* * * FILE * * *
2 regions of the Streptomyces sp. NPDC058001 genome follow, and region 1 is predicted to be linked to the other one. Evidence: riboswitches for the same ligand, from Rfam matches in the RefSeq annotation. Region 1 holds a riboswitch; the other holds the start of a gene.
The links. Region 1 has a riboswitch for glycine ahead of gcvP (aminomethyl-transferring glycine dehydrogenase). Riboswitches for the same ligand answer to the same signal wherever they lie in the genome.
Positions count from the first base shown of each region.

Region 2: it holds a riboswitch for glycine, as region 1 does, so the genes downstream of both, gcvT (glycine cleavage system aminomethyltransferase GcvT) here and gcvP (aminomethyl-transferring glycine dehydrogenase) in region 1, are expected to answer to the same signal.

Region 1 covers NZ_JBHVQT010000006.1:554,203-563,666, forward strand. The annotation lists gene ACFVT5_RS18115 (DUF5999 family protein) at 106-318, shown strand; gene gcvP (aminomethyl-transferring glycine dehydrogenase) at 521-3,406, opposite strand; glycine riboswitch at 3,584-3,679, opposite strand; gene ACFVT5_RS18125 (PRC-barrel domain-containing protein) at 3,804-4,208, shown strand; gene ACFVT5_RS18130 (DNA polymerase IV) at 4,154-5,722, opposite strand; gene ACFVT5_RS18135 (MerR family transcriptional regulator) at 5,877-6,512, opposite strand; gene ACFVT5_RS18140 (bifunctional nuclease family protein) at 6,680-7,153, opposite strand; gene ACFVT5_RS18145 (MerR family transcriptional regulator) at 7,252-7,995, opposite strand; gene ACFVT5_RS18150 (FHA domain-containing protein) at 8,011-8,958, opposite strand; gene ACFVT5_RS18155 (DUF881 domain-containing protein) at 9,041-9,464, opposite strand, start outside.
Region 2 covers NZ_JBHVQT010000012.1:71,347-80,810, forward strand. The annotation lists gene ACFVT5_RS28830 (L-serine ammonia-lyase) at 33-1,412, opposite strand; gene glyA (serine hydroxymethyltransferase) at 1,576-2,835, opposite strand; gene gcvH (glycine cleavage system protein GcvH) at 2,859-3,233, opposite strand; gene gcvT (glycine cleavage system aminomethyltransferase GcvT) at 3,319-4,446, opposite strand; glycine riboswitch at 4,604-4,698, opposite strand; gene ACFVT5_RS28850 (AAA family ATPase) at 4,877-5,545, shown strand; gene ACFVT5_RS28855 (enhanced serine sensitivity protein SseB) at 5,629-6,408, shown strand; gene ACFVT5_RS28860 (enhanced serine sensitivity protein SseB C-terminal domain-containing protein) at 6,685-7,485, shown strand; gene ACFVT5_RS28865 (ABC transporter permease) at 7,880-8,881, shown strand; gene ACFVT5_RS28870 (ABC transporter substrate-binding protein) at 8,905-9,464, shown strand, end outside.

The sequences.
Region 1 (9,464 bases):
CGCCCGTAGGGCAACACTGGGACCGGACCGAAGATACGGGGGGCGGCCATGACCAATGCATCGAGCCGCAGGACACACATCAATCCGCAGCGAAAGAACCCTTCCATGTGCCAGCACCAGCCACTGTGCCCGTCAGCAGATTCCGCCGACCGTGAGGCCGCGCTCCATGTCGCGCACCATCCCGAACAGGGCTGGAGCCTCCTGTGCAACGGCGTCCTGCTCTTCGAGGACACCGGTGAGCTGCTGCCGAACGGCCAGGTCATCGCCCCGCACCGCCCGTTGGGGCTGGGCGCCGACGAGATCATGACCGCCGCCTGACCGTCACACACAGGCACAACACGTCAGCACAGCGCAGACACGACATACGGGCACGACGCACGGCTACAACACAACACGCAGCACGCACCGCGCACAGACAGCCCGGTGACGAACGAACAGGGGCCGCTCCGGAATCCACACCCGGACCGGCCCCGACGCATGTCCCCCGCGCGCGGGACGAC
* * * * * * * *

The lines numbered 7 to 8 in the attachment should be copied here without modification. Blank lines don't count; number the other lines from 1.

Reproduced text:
The sequences.
Region 1 (9,464 bases):